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Back in 1986, the big scary movie everyone thought they were going to get that summer was the sequel to Ridley Scott’s masterpiece Alien. As it turns out, and even though it is a great film and does have its fair share of horrific and edge of your seat moments, James Cameron’s Aliens turned out to be more of a sci-fi action picture than the ride through the spook house the first film was. The real horror film of the summer came a few weeks later when Twentieth Century Fox released director David Cronenberg’s remake of The Fly to movie audiences that had little to no idea what they were in store for at the time.

Fly: Collector's Edition, The
Cronenberg had just released The Dead Zone in 1983 for Paramount, and while directing a film based on a book by such a celebrated and well known writer such as Stephen King might have seemed like an odd choice for a director that had until that time written much of his own material, the choice of directing The Fly, a remake of the Vincent Price shocker of the same name from 1958, seemed doubly odd. Granted, remakes at that time were not as prevalent on the big screen as what we are accustomed to in 2005, and while generally not looked down upon as much then as it has become trendy to do so today, the film was still a remake of what many consider one of the classic horror pictures of the 1950s. Add to this the fact that another such remake, John Carpenter’s The Thing, proved to be a box office disappointment just three years earlier, and Cronenberg’s choice of directing the film as his second studio picture looked to be a gamble at best.

Loosely based on the 1958 film, The Fly stars Jeff Goldblum as a reclusive scientist, Seth Brundle, who is on the verge of unveiling an invention that would change the world in countless ways—a set of teleportation pods that disintegrate particles of matter in one place and reintegrate them in another. The good doctor’s attentions, however, are soon shifted towards investigative journalist Veronica Quaife (Geena Davis), and in an attempt to impress her he unveils the invention to her. When she decides to go ahead with a story for her magazine against Seth’s wishes, he offers that instead she let the article wait and chronicle the entire completion of the project.

Brundle’s first tests on inanimate objects prove to be successful, but the machine cannot seem to quantify and successfully transport living tissue. Shortly after experiencing an epiphany that would seem to resolve this one glaring issue, Seth decides to test the transport pods on himself. From all first indications, the experiment proves to be a success, but soon his body begins to change which leads Seth to a horrifying conclusion—his DNA has fused with that of the common housefly that had unknowingly flown into the pod with him during the experiment. As he begins a desperate attempt to use his invention as the means to a possible cure, the transformation, like a disease, slowly begins to overcome him both physically and mentally.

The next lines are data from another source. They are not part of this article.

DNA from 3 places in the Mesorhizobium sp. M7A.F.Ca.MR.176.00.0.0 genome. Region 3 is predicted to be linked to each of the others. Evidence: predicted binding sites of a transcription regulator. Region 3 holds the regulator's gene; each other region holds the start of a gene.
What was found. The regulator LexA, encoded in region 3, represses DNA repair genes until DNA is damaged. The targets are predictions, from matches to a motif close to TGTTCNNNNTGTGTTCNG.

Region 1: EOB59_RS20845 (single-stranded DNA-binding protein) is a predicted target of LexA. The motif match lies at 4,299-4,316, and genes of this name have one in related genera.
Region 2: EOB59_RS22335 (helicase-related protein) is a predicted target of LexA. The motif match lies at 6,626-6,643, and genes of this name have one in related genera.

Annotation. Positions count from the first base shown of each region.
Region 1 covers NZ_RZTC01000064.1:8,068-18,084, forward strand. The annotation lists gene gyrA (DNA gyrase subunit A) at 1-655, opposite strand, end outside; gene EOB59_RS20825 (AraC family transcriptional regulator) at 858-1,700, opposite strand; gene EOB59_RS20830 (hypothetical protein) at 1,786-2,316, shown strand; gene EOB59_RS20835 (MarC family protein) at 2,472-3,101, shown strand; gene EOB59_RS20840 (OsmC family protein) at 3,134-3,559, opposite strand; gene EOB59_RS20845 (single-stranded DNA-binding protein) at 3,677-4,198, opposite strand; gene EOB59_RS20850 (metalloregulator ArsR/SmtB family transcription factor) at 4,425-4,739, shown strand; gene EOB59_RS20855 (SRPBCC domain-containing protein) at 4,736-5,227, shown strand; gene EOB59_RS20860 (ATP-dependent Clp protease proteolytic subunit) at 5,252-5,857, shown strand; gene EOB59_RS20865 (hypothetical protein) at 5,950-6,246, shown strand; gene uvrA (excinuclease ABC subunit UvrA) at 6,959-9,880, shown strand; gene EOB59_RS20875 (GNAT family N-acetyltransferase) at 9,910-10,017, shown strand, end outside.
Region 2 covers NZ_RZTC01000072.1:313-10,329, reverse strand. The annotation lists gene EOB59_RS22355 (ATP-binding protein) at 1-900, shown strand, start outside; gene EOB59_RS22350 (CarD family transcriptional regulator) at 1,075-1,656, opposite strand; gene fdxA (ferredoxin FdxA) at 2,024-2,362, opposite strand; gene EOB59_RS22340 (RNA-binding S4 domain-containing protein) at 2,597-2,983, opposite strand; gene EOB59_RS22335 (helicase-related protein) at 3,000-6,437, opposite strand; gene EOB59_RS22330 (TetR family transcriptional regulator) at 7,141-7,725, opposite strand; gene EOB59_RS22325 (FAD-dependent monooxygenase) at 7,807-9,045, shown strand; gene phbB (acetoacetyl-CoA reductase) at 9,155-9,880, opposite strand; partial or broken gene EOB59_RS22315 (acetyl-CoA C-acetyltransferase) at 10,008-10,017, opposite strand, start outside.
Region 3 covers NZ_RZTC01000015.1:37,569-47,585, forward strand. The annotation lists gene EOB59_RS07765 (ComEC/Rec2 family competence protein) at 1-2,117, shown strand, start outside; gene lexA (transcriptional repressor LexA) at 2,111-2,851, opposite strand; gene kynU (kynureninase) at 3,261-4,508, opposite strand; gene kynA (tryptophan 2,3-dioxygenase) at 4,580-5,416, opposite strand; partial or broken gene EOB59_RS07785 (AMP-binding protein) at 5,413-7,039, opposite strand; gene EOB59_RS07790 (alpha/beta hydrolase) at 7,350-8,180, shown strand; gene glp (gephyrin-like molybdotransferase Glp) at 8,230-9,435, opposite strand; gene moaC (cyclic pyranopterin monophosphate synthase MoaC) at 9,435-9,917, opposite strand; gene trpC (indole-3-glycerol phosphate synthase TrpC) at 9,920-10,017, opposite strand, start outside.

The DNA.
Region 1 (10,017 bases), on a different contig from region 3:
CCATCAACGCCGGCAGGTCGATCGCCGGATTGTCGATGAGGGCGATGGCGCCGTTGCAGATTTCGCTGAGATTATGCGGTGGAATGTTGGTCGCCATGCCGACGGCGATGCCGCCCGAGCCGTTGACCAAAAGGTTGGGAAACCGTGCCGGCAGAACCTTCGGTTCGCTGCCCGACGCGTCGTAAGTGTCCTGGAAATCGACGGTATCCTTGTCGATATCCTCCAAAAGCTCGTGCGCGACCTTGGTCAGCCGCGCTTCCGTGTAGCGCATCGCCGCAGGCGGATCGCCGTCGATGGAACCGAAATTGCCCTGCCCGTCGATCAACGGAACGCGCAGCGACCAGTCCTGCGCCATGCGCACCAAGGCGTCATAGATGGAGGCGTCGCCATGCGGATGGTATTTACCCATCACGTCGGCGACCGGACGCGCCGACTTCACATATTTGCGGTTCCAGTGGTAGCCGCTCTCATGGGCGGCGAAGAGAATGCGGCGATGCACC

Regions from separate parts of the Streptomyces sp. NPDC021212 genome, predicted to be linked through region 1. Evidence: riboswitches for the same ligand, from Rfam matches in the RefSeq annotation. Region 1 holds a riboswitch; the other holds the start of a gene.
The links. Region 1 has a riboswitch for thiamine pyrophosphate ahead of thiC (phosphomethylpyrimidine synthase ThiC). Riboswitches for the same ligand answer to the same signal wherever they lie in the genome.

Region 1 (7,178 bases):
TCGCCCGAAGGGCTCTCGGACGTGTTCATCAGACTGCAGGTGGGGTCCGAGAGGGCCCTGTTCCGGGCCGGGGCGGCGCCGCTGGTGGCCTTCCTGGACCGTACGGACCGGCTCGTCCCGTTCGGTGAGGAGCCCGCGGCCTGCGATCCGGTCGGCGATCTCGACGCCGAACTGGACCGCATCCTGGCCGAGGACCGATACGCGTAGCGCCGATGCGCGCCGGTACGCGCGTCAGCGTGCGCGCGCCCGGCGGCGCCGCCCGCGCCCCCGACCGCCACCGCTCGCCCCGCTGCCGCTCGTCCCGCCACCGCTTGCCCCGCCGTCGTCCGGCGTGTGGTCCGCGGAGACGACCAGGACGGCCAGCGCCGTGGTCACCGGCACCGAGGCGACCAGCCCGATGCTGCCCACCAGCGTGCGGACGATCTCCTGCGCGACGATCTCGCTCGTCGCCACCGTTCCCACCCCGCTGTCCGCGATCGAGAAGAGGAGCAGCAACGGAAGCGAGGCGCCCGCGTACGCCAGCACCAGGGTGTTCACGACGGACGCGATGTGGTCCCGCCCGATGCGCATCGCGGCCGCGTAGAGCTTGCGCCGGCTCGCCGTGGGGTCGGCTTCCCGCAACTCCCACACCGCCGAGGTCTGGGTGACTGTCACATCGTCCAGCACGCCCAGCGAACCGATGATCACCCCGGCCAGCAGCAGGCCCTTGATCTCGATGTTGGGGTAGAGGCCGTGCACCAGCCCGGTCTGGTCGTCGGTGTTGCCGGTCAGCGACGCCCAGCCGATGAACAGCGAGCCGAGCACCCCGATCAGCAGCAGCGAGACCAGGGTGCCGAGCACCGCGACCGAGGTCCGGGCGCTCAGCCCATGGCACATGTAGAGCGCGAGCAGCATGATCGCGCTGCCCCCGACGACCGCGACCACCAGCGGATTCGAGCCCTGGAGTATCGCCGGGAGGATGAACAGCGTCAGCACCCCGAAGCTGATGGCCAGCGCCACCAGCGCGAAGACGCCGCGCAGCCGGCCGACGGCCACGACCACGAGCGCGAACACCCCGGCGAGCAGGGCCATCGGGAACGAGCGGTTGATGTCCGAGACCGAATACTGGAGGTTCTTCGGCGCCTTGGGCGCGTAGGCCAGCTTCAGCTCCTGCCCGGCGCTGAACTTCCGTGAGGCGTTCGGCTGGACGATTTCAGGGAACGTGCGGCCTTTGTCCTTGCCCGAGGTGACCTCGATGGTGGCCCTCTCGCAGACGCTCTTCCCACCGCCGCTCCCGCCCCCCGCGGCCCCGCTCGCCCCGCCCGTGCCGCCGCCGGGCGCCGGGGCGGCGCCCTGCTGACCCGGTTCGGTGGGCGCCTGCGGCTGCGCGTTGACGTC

In much the same way that John Carpenter approached his 1982 film, Cronenberg took the basic story elements from his source material and jettisoned the rest in crafting his own unique vision. Borrowing from Franz Kafka’s The Metamorphosis, Cronenberg shaped the film into a horrifying story of a man whose body becomes his worst enemy as he attempts to reverse the inevitable. The film also works on the level of a tragic romance between the two leads, and in the process better grounds the film to reality when the screenplay veers further and further into the science fiction and horror aspects of the story than the original film even attempted. Cronenberg is so successful at making the material his own and drawing the viewer into the most intimate moments in these people’s lives that it makes his earlier film Videodrome a more fitting companion piece to this film than the original and makes the fact that The Fly is a remake a moot point.

Fly: Collector's Edition, The
Besides Cronenberg’s deft direction and the excellent screenplay by Cronenberg and Charles Edward Pogue, every aspect of the production is of the highest order, from the brilliant cast to the special effects that ooze off of the screen. Jeff Goldblum gives one of his best, multi-layered performances as the troubled scientist, while Geena Davis, who at that time had mostly done comedy, portrays the love interest who can only watch as the man she loves slips further and further away from his humanity in one of the highlights of her career. The makeup effects designed by Chris Walas, who had worked with Cronenberg before on Scanners and went on to direct this film’s unfortunately inferior sequel, still hold up today nearly twenty years later, and, I must say, still make me squirm in my seat when they appear on screen. After watching the film, you will more than likely never watch Stallone’s Over the Top in the same way again (Oh come on…you know you watch it every time it runs on cable at one in the morning).

In retrospect, it’s plain to see that Cronenberg’s gamble of taking on The Fly was a choice well made as it stands as a clear example of what a director at the top of his game can do with material that was once thought of as definitive. With all of the remakes proliferating theatres in recent years, and in what I am sure are many more to come, today’s directors can learn a lesson from Cronenberg’s film. The best way to approach such material is not to film a carbon copy of the original, but to make a unique work, one that offers a fresh spin on the material and plays on audiences’ expectations based on the knowledge of what they think they know. If every attempt at remaking or re-imagining a movie adhered to this philosophy, we just might have more remakes that are not only much more interesting, but also surpass their source material just as The Fly most certainly does.